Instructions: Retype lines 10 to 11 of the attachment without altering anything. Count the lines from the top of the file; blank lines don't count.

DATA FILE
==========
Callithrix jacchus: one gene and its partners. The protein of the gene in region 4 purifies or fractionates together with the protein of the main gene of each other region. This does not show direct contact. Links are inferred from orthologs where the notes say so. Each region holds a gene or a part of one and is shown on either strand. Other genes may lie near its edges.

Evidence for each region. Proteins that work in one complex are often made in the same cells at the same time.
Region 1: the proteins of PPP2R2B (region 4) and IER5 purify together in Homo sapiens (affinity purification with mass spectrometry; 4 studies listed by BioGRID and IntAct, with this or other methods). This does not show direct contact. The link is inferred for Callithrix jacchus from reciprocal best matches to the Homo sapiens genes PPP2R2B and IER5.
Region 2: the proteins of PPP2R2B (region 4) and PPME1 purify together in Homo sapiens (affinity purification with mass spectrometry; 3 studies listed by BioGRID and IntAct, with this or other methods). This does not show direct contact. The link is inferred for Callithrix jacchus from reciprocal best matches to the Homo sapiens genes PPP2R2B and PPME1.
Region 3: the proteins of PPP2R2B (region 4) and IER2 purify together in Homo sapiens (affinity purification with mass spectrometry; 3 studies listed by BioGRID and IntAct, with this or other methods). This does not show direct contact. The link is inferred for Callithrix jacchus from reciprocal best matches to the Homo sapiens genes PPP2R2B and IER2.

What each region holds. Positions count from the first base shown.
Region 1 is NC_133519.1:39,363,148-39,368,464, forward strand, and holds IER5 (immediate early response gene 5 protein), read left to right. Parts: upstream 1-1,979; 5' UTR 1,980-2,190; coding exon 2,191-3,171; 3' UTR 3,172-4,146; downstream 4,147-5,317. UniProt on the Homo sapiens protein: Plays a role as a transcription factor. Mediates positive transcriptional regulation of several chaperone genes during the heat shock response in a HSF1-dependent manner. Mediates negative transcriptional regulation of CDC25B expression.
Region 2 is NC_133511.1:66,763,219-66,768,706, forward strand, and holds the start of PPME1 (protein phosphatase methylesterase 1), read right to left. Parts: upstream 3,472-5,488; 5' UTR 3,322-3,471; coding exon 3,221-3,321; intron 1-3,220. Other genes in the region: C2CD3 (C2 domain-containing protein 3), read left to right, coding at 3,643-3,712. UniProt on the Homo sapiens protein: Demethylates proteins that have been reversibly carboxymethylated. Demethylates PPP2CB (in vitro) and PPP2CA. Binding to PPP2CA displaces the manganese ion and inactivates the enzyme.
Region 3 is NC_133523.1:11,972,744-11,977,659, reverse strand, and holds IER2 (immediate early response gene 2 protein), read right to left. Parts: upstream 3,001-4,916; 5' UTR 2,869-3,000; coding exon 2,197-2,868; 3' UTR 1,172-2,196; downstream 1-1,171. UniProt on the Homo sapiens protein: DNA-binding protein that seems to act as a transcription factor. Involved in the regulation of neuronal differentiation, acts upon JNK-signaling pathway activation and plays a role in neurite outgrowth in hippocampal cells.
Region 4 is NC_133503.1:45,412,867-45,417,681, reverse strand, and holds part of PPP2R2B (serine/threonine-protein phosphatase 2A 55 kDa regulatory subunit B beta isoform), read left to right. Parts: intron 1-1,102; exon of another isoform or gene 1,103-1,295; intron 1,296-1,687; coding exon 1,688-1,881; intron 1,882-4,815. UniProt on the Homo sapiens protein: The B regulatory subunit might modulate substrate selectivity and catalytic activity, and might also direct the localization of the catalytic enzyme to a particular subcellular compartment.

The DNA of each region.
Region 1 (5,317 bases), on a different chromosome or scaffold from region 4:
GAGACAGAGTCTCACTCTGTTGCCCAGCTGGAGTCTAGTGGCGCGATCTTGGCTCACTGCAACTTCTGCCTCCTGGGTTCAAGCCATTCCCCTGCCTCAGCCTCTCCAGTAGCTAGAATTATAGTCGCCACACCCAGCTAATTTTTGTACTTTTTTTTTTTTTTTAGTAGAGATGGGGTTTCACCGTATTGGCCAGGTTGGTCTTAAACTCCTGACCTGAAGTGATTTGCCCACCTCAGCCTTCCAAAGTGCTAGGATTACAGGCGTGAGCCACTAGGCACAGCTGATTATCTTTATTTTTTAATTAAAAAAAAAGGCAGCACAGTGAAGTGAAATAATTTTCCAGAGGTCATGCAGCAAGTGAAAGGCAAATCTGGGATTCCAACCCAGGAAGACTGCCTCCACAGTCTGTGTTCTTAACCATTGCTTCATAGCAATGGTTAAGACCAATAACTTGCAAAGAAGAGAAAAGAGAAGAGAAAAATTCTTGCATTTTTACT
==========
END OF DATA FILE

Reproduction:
Region 4 is NC_133503.1:45,412,867-45,417,681, reverse strand, and holds part of PPP2R2B (serine/threonine-protein phosphatase 2A 55 kDa regulatory subunit B beta isoform), read left to right. Parts: intron 1-1,102; exon of another isoform or gene 1,103-1,295; intron 1,296-1,687; coding exon 1,688-1,881; intron 1,882-4,815. UniProt on the Homo sapiens protein: The B regulatory subunit might modulate substrate selectivity and catalytic activity, and might also direct the localization of the catalytic enzyme to a particular subcellular compartment.

The DNA of each region.